So should squash be in the Olympics? Well, sure. As far as the athleticism and fitness requirements go, it’s a no-brainer. It also meets the obligations of all the other Olympic criteria. As squash players, addicts and enthusiasts, we all go brain numb with bewilderment at why we are on the outside looking in. After all, Olympic inclusion would be a huge boost for our sport. It would the pinnacle of every squash professional’s career to win a medal for their country, more exposure, more sponsorship dollars, more government support, greater junior development. Squash could benefit in so many ways. But alas, the IOC are not interested one iota in the benefits to squash. They want to know the benefits from squash.

Ching, ching! That undeniable sound of money! Revenue runs the machine. How much moolah can squash generate for the IOC? My guess is not much. While setting up a court and running a tournament wouldn’t cost much in comparison to other sports that need entire new stadiums constructed, the return is probably negligible. Taking that into consideration, and even though I know very little about the other sports on the shortlist, I really start to wonder how good squash’s chances really are. Add on the fact that NBC will be spending 4.38 billion dollars – that’s right, billion – to broadcast the next 4 Olympic Games, their influence on what will be shown on television in the US will no doubt lean a teensy-weensy bit towards the great American pastime of baseball rather than any of the other short-listed contenders. What do you think the average American is going to want to watch? Cabrera belt a 450-yard home run, or James Willstrop hit a perfect backhand volley drop into the nick? The squash associations need to start to come up with a plan on how to woo the IOC and get on the effective side of their political spiel. You can bet the other sports on the shortlist are doing exactly that and are trying just as hard as squash. We will have to wait until 2013 for the IOC vote.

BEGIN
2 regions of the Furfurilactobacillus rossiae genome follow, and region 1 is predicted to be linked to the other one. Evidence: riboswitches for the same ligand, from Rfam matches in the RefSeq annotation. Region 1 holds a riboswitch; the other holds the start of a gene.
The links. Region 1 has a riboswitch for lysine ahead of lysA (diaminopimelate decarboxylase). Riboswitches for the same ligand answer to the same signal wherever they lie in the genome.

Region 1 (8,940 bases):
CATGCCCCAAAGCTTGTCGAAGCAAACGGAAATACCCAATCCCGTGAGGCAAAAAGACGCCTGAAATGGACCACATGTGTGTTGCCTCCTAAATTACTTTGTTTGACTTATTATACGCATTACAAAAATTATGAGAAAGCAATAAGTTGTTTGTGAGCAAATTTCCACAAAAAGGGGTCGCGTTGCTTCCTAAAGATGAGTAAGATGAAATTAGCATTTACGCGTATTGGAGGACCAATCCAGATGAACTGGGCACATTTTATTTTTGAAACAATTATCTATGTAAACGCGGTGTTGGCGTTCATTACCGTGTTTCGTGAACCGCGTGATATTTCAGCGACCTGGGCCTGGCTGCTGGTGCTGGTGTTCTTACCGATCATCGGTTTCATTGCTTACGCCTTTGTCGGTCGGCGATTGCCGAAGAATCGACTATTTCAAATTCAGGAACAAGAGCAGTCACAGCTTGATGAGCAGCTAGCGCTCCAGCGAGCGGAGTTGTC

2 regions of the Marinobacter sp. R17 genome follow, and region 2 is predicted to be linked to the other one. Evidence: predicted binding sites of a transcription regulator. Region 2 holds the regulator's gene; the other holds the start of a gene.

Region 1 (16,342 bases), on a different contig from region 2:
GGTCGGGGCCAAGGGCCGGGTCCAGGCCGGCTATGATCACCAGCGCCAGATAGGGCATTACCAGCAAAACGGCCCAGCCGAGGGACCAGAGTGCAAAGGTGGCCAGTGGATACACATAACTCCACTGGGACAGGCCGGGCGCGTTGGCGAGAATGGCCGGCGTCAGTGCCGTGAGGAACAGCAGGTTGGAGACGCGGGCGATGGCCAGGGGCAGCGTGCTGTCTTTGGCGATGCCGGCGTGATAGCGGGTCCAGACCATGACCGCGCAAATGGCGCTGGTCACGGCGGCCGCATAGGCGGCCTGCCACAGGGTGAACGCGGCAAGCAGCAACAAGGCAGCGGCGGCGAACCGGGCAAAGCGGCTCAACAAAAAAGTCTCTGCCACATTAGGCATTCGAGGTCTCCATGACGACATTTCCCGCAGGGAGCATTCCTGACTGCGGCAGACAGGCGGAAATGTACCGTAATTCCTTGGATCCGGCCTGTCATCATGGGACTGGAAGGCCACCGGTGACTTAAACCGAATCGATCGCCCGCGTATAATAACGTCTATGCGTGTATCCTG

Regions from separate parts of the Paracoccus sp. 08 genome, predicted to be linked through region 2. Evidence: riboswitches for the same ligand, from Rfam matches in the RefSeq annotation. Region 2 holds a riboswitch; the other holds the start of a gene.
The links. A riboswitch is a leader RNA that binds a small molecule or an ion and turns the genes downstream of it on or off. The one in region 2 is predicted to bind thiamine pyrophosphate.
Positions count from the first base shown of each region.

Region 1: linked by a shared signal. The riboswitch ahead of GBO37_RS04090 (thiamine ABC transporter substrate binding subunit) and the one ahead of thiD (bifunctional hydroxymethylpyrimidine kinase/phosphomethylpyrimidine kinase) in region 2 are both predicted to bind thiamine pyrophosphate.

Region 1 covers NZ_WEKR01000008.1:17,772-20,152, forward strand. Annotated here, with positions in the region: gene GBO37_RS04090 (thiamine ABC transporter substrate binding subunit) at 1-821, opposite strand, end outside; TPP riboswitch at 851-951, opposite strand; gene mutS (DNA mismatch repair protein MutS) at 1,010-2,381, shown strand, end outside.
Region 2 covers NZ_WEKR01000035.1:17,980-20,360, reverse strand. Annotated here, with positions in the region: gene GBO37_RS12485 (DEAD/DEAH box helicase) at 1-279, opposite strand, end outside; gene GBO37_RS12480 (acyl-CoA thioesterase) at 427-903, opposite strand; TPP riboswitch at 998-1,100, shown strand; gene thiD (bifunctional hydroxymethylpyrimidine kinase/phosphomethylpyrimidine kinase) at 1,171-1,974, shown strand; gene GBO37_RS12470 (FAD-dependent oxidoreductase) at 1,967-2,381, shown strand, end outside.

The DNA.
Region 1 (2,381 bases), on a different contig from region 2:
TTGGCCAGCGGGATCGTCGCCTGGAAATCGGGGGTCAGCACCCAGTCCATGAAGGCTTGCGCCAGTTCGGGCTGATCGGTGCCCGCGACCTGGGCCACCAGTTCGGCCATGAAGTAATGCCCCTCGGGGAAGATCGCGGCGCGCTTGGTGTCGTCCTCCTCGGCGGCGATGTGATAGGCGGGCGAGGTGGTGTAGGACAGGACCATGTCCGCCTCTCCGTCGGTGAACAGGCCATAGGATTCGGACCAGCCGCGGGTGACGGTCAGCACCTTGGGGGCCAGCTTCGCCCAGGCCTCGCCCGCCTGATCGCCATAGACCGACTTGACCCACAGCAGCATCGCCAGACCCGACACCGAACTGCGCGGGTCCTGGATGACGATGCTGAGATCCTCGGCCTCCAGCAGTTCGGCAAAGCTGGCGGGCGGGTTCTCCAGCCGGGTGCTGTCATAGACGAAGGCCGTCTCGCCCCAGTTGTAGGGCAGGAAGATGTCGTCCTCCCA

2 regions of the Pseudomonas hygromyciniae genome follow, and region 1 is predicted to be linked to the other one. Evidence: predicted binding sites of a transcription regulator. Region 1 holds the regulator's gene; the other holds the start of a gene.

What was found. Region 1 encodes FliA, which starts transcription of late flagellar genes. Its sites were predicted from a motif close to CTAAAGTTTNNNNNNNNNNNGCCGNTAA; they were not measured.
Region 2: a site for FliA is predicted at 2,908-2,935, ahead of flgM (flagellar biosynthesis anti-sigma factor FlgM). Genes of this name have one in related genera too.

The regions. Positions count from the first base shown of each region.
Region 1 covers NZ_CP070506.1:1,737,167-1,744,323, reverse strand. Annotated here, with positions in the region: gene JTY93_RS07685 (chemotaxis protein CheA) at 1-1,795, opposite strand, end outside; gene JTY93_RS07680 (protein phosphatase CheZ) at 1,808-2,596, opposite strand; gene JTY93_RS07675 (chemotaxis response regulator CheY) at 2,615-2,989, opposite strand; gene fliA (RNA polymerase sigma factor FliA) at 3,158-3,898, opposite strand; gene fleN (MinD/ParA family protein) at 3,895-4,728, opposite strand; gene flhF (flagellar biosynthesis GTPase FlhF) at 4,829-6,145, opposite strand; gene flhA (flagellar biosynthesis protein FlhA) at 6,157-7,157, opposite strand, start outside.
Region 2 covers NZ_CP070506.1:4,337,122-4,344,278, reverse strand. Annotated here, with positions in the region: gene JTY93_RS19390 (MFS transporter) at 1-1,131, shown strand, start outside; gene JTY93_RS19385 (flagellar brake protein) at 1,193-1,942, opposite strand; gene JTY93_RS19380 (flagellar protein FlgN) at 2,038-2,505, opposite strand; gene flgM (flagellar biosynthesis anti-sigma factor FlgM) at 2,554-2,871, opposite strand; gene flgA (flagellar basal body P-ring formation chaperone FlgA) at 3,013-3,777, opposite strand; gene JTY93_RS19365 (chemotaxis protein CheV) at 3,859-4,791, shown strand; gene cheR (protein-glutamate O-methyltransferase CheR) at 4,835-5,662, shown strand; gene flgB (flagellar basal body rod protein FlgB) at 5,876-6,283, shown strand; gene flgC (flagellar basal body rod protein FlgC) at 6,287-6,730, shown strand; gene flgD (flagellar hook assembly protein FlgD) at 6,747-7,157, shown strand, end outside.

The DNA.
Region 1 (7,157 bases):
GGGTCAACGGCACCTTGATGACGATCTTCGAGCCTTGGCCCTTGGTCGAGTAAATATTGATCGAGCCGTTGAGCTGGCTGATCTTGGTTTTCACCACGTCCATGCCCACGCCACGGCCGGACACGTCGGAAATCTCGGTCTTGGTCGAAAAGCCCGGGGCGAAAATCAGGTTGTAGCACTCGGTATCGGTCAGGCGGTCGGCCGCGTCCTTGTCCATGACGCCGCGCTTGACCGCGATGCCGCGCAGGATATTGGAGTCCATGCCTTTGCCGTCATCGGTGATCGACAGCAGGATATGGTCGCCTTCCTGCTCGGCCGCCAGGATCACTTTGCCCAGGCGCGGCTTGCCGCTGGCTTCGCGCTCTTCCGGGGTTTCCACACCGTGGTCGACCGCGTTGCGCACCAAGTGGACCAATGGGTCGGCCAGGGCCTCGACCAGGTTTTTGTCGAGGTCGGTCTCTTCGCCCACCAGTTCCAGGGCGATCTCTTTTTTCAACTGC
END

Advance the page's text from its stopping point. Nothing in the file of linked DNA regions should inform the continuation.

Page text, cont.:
Support the squash bid for the 2020 Olympic
Games through all social media. Look for
"squash2020" and join the movement!

I genuinely hope squash succeeds in its bid. It would be wonderful to see the first Olympic gold awarded to the likes of Ramy Ashour, who, if squash was in the 2020 games would be 33 years old and it would be the dream end to a career that – if he stays healthy – would be nothing short of legendary. But I am not all that optimistic. I look at the obscure sports on the shortlist and can’t help but think that if they can get themselves into serious consideration in the first place, what’s stopping them from going all the way? How far down are their hands into the pockets of the IOC members? If rugby 7’s can get in, it can’t be out of the realm of possibility that wushu can too.